Country Queer

Lifting up LGBTQ+ voices in country and Americana.

The CQ Story: Preparing to Fly

By Dale Henry Geist, Publisher

Photo by Adam Traum

[This is the first in a planned series of notes from, well, me, with the intention of showing you what it’s like behind the scenes at Country Queer, as we get ready for our first crowdfunding campaign.]

I’m nervous, not gonna lie.

Through the darkness of this last year, my work on Country Queer has been a source of light, connecting me with a sense of purpose, and, even more importantly, connecting me with people who share my vision of a beloved musical culture that truly welcomes every one of us. The little glow of an email in my inbox from a stranger who wants to contribute their time and talents. The spark that comes from an artist or publicist reaching out for coverage, because Country Queer is the home they’ve been looking for. The sunburst that comes from a well-known artist who says yes to an interview, because they believe in our mission. The gleam that comes every time I send out some merch that very visibly says “Country Queer” to some remote corner of America, or beyond. The shimmer of a new advertiser, the glitter of every new follower on Twitter, Facebook, or Instagram (and now I’ve run out of synonyms for light.)

At a fairly advanced age, I’ve finally found work that’s deeply fulfilling.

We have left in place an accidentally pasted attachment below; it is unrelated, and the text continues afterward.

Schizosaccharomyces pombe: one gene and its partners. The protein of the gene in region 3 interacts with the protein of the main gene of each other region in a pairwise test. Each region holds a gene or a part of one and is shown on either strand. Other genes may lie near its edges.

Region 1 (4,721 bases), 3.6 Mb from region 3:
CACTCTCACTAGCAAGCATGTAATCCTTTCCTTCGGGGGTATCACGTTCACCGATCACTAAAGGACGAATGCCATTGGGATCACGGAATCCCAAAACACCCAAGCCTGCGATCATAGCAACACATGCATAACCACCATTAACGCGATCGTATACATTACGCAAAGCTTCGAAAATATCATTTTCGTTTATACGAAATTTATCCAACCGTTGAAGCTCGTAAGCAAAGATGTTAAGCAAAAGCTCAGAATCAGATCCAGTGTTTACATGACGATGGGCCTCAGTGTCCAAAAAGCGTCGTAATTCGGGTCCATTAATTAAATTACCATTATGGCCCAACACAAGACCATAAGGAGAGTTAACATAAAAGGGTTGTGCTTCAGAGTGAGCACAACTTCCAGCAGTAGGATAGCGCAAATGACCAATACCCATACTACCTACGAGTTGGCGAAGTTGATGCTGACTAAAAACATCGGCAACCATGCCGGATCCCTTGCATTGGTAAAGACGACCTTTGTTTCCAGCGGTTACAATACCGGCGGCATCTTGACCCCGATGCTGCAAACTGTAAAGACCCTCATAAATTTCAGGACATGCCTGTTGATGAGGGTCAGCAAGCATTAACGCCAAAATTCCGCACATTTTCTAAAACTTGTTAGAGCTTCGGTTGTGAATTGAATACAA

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And I’m nervous about losing that.

You see, the reason I’ve been able to put so much work into Country Queer over the last year is that I lost my job at the beginning of the pandemic. That gave me the time. But not the money. Merch and ad sales cover Country Queer’s expenses, but there’s not enough left over to pay my household bills; for those, I’ve relied on unemployment benefits. And I’m just about at the end of that runway.

More: the people who have been contributing their time and talents to CQ without compensation are heroes to me, as well as friends; some are able to continue doing so, but everyone has bills, and the right thing to do is to get them paid sooner rather than later.

As the descendant of German immigrants, raised in Upstate New York, I was taught three things from an early age: don’t toot your own horn; nobody wants to hear about your personal business; and do not, ever, ask for anything. This is really hard for me!

In about five weeks, we’re gonna stand on the edge of the nest, hold hands, and jump. Whether we fly is largely up to you.

I can promise you this: if we do fly (and I think we will!) the sky is the limit. Country Queer’s mission is nothing less than to change the culture, and even as we celebrate the progress we’ve assuredly made, know this: we’ve barely begun.

Next week I’ll talk a bit about what we’ve done so far.

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